Wednesday, September 9, 2009

60 tiny pears

Last night, the girls and I walked over to their Aunt Sarah's house to get a few pears. We came home with 60. They were the size of golf balls, but not quite ripe. Peeling them didn't seem like an option and most of the nutrients in fruit is in the skin, anyway. I looked around on the internet for ideas, but couldn't find anything about how to make food out of 60 tiny sweet pears. I think what I ended up with is quite lovely.

Pear Ginger Butter

60 tiny sweet (not quite ripe) pears
4-5 cardamon seeds
1 tsp celery seeds
5 cloves
4-5 inches fresh ginger
1/2 tsp vanilla extract

Cut all of the pears in half and put them in a large pot. Cover with water and add the ginger, cardamon, cloves, and celery seeds. Boil for about an hour.
Remove the pears and ginger with a slotted spoon and let them cool completely.
Remove the stems, woody ends, and seeds with a grapefruit spoon.
Blend in small batches until the mixture is as smooth as butter. Add 1/2 tsp vanilla extract.

I have enough for a winter's worth of peanut butter and jelly sandwiches. I guess that's enough.

Tuesday, September 1, 2009

Perhaps the cruelest industry in the world.


That's what they called it. I can't even bring myself to watch the video. But I can say this: if you are buying eggs from the grocery store and you live in the midwest, where it's very easy to find farm fresh eggs that weren't created via torture methods, then you are either very ignorant and there's room for improvement, or you are an ass.


Yes. I said that.


Here's the article.



Video shows chicks ground up alive at egg hatchery


By FREDERIC J. FROMMER and MELANIE S. WELTE, Associated Press Writers Frederic J. Frommer And Melanie S. Welte, Associated Press Writers
DES MOINES, Iowa – An animal rights group publicized a video Tuesday showing unwanted chicks being tossed alive into a grinder at an Iowa plant and accused egg hatcheries of being "perhaps the cruelest industry" in the world.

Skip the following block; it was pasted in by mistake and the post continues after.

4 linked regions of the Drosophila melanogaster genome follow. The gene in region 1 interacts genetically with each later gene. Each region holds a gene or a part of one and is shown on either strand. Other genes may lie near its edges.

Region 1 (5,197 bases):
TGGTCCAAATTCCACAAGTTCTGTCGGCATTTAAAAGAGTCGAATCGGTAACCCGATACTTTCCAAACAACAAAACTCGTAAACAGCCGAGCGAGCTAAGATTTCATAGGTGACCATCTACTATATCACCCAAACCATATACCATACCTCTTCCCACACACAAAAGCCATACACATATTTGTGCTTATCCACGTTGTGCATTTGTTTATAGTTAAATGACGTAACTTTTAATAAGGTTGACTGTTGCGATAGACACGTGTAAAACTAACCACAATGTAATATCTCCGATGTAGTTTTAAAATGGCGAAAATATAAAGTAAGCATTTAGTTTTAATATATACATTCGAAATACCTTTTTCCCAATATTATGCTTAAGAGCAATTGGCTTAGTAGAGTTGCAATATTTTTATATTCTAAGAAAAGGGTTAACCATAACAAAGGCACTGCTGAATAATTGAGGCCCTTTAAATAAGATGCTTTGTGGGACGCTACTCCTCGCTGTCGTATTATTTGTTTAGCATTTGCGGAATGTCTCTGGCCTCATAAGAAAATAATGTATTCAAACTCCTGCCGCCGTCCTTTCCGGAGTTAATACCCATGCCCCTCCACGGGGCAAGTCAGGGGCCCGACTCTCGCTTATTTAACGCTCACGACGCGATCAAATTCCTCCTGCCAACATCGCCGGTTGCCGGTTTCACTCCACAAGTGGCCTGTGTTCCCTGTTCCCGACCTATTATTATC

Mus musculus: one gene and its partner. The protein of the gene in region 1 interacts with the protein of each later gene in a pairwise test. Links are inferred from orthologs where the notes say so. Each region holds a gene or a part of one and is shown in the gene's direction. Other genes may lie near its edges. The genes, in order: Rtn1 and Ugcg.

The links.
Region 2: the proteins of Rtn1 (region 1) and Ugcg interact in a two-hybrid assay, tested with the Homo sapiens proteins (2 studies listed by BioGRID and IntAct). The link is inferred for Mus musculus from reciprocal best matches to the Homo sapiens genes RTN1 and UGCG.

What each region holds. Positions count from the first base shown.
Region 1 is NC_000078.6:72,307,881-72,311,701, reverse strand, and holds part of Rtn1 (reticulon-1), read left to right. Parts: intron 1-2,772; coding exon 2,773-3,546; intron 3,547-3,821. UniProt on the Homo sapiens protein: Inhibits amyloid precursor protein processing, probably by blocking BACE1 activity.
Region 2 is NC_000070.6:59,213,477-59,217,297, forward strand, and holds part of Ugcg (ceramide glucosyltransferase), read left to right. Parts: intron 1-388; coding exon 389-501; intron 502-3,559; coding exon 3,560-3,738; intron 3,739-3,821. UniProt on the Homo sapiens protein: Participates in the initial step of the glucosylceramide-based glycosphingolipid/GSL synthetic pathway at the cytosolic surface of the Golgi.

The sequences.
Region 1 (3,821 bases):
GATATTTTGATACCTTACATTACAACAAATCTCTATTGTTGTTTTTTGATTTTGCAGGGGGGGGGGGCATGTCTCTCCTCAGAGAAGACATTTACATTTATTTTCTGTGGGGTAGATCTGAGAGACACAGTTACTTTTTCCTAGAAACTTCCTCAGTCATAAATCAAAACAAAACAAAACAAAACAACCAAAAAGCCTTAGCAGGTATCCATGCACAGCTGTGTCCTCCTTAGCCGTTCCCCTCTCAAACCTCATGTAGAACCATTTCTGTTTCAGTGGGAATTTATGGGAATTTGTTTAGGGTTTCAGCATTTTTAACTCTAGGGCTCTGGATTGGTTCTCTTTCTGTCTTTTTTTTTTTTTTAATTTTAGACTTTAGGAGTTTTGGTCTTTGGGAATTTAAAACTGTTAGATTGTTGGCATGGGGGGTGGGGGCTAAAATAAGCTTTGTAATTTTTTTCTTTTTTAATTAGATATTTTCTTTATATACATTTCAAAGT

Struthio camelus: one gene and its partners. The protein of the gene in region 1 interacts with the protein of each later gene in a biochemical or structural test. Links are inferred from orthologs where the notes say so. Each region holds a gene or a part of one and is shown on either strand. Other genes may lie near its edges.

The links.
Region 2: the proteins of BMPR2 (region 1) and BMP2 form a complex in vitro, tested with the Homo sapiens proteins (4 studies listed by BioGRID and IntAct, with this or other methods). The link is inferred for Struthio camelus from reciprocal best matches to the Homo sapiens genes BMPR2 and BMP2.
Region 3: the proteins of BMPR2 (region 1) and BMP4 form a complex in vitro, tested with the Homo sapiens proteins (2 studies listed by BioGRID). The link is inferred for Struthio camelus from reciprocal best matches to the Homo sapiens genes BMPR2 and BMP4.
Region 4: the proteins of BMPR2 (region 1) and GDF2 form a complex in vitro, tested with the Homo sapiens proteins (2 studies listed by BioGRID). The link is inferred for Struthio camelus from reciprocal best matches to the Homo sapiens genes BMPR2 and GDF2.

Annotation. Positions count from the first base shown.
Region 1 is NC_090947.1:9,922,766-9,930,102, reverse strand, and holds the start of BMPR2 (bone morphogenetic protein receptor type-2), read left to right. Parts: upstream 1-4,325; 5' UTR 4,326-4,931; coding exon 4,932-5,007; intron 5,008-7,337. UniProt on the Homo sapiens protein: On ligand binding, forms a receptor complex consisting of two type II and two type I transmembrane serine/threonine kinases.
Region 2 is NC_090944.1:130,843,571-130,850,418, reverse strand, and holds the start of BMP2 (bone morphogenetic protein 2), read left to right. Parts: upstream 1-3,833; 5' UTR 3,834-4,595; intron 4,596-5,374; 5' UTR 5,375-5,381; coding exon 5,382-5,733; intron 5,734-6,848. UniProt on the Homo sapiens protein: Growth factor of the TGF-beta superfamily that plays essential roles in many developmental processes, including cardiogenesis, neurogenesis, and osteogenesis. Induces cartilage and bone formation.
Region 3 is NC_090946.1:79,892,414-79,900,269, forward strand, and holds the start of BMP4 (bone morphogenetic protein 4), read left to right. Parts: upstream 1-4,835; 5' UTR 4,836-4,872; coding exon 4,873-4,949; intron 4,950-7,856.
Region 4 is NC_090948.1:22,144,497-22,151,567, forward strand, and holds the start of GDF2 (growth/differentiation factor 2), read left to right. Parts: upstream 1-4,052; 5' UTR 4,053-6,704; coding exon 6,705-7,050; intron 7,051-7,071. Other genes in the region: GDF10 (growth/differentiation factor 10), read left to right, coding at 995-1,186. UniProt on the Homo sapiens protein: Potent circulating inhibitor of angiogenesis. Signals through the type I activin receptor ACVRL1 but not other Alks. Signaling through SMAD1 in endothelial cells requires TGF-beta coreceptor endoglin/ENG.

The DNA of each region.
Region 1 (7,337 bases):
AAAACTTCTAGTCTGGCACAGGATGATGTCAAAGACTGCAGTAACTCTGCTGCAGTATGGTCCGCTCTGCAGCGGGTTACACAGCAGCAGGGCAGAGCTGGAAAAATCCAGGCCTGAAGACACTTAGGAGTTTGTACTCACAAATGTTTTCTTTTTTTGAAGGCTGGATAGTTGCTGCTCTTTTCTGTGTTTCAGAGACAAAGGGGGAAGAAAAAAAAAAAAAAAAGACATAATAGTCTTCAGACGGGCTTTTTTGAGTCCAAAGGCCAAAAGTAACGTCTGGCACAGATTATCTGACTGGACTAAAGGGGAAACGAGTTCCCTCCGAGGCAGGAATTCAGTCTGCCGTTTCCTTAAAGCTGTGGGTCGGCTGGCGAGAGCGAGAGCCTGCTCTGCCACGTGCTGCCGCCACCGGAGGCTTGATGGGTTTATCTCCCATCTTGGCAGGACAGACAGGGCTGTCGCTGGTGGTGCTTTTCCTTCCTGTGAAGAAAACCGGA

The undercover video was shot by Chicago-based Mercy for Animals at a hatchery in Spencer, Iowa, over a two-week period in May and June. The video was first obtained Monday by The Associated Press.
"We have to ask ourselves if these were puppies and kittens being dropped into grinders, would we find that acceptable?" asked Nathan Runkle, the group's executive director, at a news conference in Des Moines. "I don't think that most people would."
The group said that tossing male chicks, which have little value because they can't lay eggs or be raised quickly enough to be raised profitably for meat, into grinders is common industry practice. United Egg Producers, a trade group for U.S. egg farmers, confirmed that.
The hatchery is owned by West Des Moines-based Hy-Line North America and is one of many operations in Iowa, the nation's leading egg producer.
The video, shot with a hidden camera and microphone by a Mercy for Animals employee who got a job at the plant, shows a Hy-Line worker sorting through a conveyor belt of chirping chicks, flipping some of them into a chute like a poker dealer flips cards.